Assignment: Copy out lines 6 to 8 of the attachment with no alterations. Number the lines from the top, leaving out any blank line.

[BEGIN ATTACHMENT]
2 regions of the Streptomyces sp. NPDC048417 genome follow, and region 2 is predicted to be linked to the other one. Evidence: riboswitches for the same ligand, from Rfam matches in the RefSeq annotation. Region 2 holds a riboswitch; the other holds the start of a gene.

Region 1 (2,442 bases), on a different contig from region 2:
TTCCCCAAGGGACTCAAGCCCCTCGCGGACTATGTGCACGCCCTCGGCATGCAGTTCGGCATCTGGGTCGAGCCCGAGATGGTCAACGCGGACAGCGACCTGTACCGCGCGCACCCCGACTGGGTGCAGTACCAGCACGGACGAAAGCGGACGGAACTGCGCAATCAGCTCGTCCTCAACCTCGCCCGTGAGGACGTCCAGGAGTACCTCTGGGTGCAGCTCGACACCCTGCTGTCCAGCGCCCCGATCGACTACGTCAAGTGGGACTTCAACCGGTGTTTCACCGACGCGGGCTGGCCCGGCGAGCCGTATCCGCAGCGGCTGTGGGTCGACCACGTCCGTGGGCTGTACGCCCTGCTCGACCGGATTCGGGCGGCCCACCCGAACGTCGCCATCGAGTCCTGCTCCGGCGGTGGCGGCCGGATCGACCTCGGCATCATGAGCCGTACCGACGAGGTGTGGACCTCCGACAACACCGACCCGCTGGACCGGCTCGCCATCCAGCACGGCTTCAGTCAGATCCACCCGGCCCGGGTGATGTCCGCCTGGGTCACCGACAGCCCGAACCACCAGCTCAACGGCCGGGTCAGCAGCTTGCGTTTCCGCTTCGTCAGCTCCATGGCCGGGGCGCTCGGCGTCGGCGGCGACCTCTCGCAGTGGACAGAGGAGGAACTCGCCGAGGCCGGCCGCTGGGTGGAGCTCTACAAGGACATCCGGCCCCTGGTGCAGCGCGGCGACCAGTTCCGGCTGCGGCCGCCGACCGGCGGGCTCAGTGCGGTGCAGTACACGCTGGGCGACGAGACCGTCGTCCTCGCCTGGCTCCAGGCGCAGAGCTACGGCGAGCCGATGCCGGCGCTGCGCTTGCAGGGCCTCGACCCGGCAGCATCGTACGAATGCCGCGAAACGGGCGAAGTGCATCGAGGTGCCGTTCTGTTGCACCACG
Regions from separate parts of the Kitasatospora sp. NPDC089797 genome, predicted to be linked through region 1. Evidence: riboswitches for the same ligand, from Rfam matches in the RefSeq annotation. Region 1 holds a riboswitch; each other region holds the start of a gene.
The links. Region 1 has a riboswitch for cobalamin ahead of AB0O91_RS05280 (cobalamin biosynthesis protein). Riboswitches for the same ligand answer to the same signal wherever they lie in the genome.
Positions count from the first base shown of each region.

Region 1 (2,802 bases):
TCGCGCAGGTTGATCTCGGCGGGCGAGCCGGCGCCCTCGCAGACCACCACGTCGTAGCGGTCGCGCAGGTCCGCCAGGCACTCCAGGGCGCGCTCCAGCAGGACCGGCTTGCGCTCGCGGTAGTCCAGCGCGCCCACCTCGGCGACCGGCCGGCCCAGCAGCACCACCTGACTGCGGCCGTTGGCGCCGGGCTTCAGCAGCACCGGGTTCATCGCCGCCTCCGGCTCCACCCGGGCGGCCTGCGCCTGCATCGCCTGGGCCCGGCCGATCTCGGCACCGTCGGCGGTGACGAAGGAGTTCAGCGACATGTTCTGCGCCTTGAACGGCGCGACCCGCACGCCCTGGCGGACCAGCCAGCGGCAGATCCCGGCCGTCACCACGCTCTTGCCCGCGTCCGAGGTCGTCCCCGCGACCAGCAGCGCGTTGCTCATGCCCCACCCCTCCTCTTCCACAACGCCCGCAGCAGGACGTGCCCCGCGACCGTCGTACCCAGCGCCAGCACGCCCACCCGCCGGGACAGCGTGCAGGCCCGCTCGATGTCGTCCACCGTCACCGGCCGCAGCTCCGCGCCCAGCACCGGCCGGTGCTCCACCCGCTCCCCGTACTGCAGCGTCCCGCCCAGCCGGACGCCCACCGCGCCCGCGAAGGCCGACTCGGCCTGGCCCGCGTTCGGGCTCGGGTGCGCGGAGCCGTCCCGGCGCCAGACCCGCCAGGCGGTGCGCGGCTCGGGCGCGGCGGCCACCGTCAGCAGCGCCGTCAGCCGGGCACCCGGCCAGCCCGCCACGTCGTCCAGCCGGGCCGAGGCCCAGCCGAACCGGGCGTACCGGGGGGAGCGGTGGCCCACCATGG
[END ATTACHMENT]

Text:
Positions count from the first base shown of each region.

Region 1 (2,802 bases):
TCGCGCAGGTTGATCTCGGCGGGCGAGCCGGCGCCCTCGCAGACCACCACGTCGTAGCGGTCGCGCAGGTCCGCCAGGCACTCCAGGGCGCGCTCCAGCAGGACCGGCTTGCGCTCGCGGTAGTCCAGCGCGCCCACCTCGGCGACCGGCCGGCCCAGCAGCACCACCTGACTGCGGCCGTTGGCGCCGGGCTTCAGCAGCACCGGGTTCATCGCCGCCTCCGGCTCCACCCGGGCGGCCTGCGCCTGCATCGCCTGGGCCCGGCCGATCTCGGCACCGTCGGCGGTGACGAAGGAGTTCAGCGACATGTTCTGCGCCTTGAACGGCGCGACCCGCACGCCCTGGCGGACCAGCCAGCGGCAGATCCCGGCCGTCACCACGCTCTTGCCCGCGTCCGAGGTCGTCCCCGCGACCAGCAGCGCGTTGCTCATGCCCCACCCCTCCTCTTCCACAACGCCCGCAGCAGGACGTGCCCCGCGACCGTCGTACCCAGCGCCAGCACGCCCACCCGCCGGGACAGCGTGCAGGCCCGCTCGATGTCGTCCACCGTCACCGGCCGCAGCTCCGCGCCCAGCACCGGCCGGTGCTCCACCCGCTCCCCGTACTGCAGCGTCCCGCCCAGCCGGACGCCCACCGCGCCCGCGAAGGCCGACTCGGCCTGGCCCGCGTTCGGGCTCGGGTGCGCGGAGCCGTCCCGGCGCCAGACCCGCCAGGCGGTGCGCGGCTCGGGCGCGGCGGCCACCGTCAGCAGCGCCGTCAGCCGGGCACCCGGCCAGCCCGCCACGTCGTCCAGCCGGGCCGAGGCCCAGCCGAACCGGGCGTACCGGGGGGAGCGGTGGCCCACCATGG